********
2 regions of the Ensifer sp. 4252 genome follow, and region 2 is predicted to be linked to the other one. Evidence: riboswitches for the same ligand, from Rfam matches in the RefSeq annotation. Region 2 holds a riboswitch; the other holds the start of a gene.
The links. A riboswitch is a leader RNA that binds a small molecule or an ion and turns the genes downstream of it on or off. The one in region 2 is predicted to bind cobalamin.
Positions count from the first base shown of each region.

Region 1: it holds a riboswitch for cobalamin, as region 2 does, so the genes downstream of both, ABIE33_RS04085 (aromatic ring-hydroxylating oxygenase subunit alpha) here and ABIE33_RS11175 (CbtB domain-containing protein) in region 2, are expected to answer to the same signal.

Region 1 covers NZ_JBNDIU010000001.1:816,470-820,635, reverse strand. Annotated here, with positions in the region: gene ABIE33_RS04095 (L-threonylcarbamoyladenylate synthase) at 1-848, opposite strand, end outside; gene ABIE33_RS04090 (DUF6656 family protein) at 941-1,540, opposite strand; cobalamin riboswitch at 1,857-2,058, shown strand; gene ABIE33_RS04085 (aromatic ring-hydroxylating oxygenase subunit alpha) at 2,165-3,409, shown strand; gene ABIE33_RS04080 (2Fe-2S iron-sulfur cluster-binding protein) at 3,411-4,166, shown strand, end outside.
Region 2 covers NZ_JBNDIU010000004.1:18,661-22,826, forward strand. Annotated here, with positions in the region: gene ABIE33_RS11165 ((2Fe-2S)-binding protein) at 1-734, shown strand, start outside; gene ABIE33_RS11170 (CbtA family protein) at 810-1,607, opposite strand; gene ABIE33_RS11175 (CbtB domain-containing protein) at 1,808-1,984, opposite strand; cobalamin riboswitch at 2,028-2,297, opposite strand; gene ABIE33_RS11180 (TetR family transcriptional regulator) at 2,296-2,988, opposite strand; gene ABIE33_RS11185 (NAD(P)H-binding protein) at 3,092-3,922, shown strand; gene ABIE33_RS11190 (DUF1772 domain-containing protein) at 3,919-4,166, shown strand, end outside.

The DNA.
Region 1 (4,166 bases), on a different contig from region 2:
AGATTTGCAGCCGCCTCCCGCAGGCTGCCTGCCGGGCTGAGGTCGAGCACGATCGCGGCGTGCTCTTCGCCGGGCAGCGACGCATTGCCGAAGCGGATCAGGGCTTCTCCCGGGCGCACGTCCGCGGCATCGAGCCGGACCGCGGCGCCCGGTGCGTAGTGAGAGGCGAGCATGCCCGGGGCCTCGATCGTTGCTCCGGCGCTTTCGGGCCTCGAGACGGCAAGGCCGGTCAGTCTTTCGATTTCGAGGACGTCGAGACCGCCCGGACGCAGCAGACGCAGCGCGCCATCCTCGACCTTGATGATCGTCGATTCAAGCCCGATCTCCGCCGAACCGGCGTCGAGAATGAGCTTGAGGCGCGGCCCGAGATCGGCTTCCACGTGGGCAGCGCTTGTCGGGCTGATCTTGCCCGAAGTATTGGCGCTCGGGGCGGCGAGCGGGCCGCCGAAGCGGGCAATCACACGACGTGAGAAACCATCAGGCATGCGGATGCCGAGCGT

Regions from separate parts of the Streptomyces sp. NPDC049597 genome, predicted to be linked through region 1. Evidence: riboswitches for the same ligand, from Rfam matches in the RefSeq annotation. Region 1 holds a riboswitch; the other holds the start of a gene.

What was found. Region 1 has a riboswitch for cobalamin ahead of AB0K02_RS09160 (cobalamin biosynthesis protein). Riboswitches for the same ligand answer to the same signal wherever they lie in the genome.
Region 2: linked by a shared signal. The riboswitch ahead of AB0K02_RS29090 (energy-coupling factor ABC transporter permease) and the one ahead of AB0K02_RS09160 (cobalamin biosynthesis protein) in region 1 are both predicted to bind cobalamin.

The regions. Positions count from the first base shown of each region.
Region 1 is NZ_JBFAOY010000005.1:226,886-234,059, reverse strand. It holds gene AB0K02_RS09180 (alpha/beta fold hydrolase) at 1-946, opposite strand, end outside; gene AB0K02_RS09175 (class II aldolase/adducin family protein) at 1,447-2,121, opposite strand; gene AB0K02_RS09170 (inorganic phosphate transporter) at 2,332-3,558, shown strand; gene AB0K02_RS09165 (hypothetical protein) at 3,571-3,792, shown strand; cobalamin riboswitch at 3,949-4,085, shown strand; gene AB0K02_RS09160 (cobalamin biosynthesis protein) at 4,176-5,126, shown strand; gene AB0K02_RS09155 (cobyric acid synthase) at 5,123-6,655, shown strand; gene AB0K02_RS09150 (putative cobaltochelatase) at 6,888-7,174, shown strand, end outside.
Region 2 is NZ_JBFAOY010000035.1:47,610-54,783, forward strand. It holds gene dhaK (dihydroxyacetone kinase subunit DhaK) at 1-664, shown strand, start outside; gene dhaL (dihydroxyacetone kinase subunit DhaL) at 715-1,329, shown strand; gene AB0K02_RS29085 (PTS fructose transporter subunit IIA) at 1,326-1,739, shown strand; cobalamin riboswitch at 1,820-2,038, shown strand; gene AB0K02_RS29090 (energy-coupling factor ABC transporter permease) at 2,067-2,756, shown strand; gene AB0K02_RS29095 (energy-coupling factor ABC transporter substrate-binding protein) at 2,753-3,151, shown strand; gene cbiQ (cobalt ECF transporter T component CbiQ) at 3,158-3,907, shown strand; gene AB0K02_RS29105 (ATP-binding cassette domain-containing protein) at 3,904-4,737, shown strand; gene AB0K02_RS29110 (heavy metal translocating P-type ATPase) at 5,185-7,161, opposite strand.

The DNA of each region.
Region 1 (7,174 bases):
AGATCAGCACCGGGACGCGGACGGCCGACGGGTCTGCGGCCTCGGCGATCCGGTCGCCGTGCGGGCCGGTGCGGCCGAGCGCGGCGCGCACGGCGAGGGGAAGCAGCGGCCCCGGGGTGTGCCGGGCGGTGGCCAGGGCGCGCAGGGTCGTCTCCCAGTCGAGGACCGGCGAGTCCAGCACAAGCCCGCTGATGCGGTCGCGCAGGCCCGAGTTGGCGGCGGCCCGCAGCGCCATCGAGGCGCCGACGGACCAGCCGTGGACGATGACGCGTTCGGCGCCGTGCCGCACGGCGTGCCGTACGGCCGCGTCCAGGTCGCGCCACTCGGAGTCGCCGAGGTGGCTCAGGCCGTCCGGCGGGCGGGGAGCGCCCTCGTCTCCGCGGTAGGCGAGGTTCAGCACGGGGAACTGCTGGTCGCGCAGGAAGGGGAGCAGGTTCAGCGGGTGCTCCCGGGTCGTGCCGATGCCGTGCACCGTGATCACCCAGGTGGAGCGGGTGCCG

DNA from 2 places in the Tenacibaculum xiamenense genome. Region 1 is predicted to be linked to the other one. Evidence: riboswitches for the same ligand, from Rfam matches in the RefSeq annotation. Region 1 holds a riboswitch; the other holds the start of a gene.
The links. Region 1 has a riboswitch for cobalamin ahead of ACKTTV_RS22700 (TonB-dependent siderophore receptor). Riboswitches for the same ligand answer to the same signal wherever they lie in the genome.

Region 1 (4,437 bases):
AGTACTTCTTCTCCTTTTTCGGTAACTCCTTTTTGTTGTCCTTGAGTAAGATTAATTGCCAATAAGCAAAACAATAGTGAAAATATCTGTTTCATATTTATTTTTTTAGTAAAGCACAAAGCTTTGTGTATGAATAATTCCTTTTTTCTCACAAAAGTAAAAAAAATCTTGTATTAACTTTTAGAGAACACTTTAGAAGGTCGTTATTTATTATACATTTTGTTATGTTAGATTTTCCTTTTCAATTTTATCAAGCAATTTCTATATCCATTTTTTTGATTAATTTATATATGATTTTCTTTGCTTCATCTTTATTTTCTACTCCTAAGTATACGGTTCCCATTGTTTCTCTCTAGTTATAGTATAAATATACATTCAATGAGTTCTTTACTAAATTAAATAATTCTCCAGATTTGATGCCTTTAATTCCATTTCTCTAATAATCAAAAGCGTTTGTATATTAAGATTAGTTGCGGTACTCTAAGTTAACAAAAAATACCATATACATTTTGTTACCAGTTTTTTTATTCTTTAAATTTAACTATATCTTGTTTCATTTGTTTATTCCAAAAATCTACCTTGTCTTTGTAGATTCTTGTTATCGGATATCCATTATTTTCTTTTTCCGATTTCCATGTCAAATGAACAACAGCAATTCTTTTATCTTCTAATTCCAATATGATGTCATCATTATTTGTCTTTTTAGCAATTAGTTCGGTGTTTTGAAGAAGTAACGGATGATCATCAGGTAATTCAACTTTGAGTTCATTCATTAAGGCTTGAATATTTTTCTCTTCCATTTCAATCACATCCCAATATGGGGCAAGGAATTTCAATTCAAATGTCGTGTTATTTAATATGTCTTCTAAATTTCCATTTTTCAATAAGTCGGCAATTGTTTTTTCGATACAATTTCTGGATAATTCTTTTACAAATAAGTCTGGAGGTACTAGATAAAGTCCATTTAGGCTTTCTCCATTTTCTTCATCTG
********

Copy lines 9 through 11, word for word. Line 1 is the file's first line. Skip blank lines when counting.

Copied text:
AGATTTGCAGCCGCCTCCCGCAGGCTGCCTGCCGGGCTGAGGTCGAGCACGATCGCGGCGTGCTCTTCGCCGGGCAGCGACGCATTGCCGAAGCGGATCAGGGCTTCTCCCGGGCGCACGTCCGCGGCATCGAGCCGGACCGCGGCGCCCGGTGCGTAGTGAGAGGCGAGCATGCCCGGGGCCTCGATCGTTGCTCCGGCGCTTTCGGGCCTCGAGACGGCAAGGCCGGTCAGTCTTTCGATTTCGAGGACGTCGAGACCGCCCGGACGCAGCAGACGCAGCGCGCCATCCTCGACCTTGATGATCGTCGATTCAAGCCCGATCTCCGCCGAACCGGCGTCGAGAATGAGCTTGAGGCGCGGCCCGAGATCGGCTTCCACGTGGGCAGCGCTTGTCGGGCTGATCTTGCCCGAAGTATTGGCGCTCGGGGCGGCGAGCGGGCCGCCGAAGCGGGCAATCACACGACGTGAGAAACCATCAGGCATGCGGATGCCGAGCGT

Regions from separate parts of the Streptomyces sp. NPDC049597 genome, predicted to be linked through region 1. Evidence: riboswitches for the same ligand, from Rfam matches in the RefSeq annotation. Region 1 holds a riboswitch; the other holds the start of a gene.

What was found. Region 1 has a riboswitch for cobalamin ahead of AB0K02_RS09160 (cobalamin biosynthesis protein). Riboswitches for the same ligand answer to the same signal wherever they lie in the genome.